<Sql>
            <Query><![CDATA[SELECT * FROM tblEconomy_City 
                         WHERE BranchId = @BranchId]]></Query>
        </Sql>
    </SelectMethod>
    <SelectMethod Name="GetListPage" DalAccess="True" BllAccess="True">
        <Comment />
        <Return ReturnType="ListPage" Type="CityListItem">
            <Comment />
        </Return>
        <Sql>
            <Query><![CDATA[SELECT * FROM vwEconomy_City]]></Query>
        </Sql>
    </SelectMethod>

    <UpdateMethod Name="InsertCityImage" 
              DalAccess="True" BllAccess="False">
        <Comment></Comment>
        <Property>
            <Comment />
            <CSharp CSharpName="CityId" CSharpType="Guid" />
            <Db DbName="CityId" DbType="uniqueidentifier" 
                   IsNullable="False" Length="16" />
        </Property>
        <Property>
            <Comment />
            <CSharp CSharpName="ImageId" CSharpType="Guid" />
            <Db DbName="ImageId" DbType="uniqueidentifier" 
                      IsNullable="False" Length="16" />
        </Property>
        <Sql>
            <Query><![CDATA[INSERT INTO tblEconomy_CityImages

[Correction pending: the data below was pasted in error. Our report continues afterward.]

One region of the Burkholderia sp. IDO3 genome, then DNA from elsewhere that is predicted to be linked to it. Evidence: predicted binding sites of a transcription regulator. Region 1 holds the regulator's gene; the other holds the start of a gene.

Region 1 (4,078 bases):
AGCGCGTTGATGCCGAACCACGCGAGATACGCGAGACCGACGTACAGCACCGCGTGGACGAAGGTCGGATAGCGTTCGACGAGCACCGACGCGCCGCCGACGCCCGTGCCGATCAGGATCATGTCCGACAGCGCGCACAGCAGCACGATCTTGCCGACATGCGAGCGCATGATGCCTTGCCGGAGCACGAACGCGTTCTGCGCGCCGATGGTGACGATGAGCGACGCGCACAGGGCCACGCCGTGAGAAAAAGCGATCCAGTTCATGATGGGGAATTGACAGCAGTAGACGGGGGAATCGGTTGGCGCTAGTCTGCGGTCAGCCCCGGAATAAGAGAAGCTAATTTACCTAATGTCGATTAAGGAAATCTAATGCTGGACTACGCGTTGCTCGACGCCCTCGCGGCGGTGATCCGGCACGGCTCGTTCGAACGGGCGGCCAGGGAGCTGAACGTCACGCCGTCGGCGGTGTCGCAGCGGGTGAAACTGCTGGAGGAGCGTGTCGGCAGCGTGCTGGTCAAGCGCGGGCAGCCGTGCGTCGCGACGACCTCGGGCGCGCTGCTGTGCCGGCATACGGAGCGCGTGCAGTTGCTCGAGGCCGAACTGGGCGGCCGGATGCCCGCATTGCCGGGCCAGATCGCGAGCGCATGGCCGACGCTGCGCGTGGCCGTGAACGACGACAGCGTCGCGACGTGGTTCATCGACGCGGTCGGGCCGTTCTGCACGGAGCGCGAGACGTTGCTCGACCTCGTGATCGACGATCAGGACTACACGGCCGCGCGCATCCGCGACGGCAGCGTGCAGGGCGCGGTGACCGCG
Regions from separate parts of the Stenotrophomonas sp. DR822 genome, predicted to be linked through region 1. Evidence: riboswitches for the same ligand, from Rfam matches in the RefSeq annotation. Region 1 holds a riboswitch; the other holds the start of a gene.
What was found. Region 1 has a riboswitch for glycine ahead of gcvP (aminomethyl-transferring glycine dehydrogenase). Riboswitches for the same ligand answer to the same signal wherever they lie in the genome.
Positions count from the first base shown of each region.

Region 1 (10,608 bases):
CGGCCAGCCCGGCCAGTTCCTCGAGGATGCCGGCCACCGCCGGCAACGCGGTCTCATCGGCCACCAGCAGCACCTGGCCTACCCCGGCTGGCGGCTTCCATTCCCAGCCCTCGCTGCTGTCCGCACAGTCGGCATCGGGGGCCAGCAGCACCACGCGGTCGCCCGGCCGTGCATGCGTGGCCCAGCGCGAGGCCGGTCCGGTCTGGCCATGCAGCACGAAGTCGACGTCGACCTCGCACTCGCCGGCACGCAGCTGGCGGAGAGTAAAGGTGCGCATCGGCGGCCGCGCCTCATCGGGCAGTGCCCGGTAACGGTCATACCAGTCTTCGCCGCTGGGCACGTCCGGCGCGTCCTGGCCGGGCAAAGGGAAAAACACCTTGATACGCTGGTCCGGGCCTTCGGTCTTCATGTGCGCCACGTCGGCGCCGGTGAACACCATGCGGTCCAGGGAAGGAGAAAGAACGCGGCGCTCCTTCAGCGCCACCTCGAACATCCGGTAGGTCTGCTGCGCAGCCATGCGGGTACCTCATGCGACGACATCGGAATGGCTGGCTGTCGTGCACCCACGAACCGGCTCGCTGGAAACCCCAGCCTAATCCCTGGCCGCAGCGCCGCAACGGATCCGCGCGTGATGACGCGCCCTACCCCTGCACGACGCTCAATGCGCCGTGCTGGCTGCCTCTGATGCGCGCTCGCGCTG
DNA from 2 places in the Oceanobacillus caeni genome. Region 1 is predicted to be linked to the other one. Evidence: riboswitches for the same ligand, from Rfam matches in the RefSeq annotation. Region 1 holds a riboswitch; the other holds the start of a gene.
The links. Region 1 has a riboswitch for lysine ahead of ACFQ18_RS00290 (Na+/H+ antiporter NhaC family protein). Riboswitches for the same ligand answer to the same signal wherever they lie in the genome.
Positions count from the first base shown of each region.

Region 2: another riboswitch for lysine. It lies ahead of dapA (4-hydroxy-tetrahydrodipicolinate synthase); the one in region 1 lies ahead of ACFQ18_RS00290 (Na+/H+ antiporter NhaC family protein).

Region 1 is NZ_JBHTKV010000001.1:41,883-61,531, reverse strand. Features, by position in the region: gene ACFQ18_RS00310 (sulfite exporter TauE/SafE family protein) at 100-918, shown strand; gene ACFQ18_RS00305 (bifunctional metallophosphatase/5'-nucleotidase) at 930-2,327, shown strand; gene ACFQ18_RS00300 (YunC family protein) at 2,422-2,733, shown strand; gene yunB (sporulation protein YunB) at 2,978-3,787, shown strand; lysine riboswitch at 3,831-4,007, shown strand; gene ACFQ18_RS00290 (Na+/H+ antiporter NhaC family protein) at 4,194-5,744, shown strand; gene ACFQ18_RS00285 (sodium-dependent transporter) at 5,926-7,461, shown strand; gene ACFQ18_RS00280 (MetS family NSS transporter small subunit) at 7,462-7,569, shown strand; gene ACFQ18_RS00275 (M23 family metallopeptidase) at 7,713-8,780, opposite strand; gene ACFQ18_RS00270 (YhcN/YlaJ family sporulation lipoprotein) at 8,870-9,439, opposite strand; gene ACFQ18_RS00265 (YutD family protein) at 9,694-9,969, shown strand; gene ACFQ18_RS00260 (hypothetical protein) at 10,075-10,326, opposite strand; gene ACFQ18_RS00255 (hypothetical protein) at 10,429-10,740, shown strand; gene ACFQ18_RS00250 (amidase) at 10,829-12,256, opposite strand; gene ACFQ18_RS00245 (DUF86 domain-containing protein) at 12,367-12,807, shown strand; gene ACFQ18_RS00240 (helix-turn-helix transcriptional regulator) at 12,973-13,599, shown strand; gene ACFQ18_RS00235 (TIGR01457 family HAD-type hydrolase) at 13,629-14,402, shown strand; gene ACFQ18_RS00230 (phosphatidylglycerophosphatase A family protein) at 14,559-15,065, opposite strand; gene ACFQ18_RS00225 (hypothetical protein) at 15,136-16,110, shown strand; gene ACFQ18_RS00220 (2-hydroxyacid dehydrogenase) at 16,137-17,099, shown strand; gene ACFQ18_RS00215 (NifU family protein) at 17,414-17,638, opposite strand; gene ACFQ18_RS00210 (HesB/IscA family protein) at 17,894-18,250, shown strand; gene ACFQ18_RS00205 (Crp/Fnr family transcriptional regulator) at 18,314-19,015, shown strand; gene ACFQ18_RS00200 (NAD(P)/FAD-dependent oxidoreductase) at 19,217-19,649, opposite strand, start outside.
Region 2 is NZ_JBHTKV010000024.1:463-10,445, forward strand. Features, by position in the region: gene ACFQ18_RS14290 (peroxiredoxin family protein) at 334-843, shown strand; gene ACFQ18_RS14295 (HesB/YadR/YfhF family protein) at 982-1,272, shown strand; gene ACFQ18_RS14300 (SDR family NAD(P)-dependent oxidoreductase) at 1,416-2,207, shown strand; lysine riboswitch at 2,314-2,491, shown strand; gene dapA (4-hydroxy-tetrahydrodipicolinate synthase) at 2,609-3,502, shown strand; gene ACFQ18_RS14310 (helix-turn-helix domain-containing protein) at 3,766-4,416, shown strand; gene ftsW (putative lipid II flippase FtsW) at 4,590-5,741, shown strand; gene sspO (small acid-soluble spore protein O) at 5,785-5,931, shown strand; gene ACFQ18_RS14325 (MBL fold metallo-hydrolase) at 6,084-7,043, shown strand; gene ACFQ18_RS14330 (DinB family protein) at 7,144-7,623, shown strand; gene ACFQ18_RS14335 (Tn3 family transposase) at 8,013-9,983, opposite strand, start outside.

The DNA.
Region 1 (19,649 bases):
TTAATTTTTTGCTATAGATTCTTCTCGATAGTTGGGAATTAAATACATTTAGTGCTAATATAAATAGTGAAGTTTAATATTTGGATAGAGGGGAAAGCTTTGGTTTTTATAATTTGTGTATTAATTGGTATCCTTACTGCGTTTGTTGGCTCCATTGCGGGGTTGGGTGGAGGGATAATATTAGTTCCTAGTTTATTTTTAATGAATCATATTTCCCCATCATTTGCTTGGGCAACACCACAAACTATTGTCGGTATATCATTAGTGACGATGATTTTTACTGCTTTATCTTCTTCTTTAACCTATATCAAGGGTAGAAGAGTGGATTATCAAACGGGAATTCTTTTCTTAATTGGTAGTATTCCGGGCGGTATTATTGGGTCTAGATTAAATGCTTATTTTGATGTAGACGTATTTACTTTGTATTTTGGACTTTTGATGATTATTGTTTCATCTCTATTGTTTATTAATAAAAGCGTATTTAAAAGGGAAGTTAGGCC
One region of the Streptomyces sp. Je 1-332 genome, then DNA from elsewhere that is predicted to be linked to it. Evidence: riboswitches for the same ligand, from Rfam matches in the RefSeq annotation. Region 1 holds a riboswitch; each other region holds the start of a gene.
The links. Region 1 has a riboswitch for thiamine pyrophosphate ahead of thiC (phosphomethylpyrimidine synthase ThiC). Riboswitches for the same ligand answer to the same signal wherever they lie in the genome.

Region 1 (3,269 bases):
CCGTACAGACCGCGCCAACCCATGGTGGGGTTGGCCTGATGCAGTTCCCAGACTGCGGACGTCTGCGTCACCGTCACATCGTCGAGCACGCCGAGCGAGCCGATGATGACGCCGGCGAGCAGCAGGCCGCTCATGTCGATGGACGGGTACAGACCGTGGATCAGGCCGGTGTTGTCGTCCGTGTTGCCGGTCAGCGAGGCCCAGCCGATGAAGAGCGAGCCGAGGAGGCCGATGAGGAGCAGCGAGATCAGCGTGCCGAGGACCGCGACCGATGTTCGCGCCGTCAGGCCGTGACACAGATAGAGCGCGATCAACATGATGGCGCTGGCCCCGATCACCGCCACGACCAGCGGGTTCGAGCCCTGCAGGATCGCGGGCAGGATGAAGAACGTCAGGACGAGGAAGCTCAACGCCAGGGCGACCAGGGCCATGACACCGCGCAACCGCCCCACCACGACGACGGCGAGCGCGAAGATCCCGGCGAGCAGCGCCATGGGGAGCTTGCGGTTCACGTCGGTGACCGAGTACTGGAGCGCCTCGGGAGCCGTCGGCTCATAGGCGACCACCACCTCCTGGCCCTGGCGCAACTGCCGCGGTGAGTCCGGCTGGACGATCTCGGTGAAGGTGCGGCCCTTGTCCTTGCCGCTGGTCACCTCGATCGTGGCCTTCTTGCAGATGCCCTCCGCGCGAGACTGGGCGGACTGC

(CityId, ImageId) VALUES (@CityId, @ImageId)]]></Query>
        </Sql>
    </UpdateMethod>
</TierModel>

As you can see, it is pretty straightforward. And, as for me, it is very attractive that the developer can determine the SQL statement at this point. Because, each database engine has its own strong and weak points, and it is not a good idea to try to write/generate SQL code for all database engines in the same unified way (e.g., MS SQL server contains a number of unique SQL statements like EXISTS, recursive CTE, HierarcyId etc.).

Here is a description of the declaration elements of the above XML in detail:

TierModel

This is a root node which determines the service name and its placement at each tier (the sample above will be placed in the namespace Economy at every layer with the name CityService).

Declare

This node allows declaring additional using(s) for service classes so that we can use types from a declared namespace.

Include

This node allows using types declared in another XML declaration(s) (e.g., in this sample, we can reference to a model ImageInfo).

ItemModel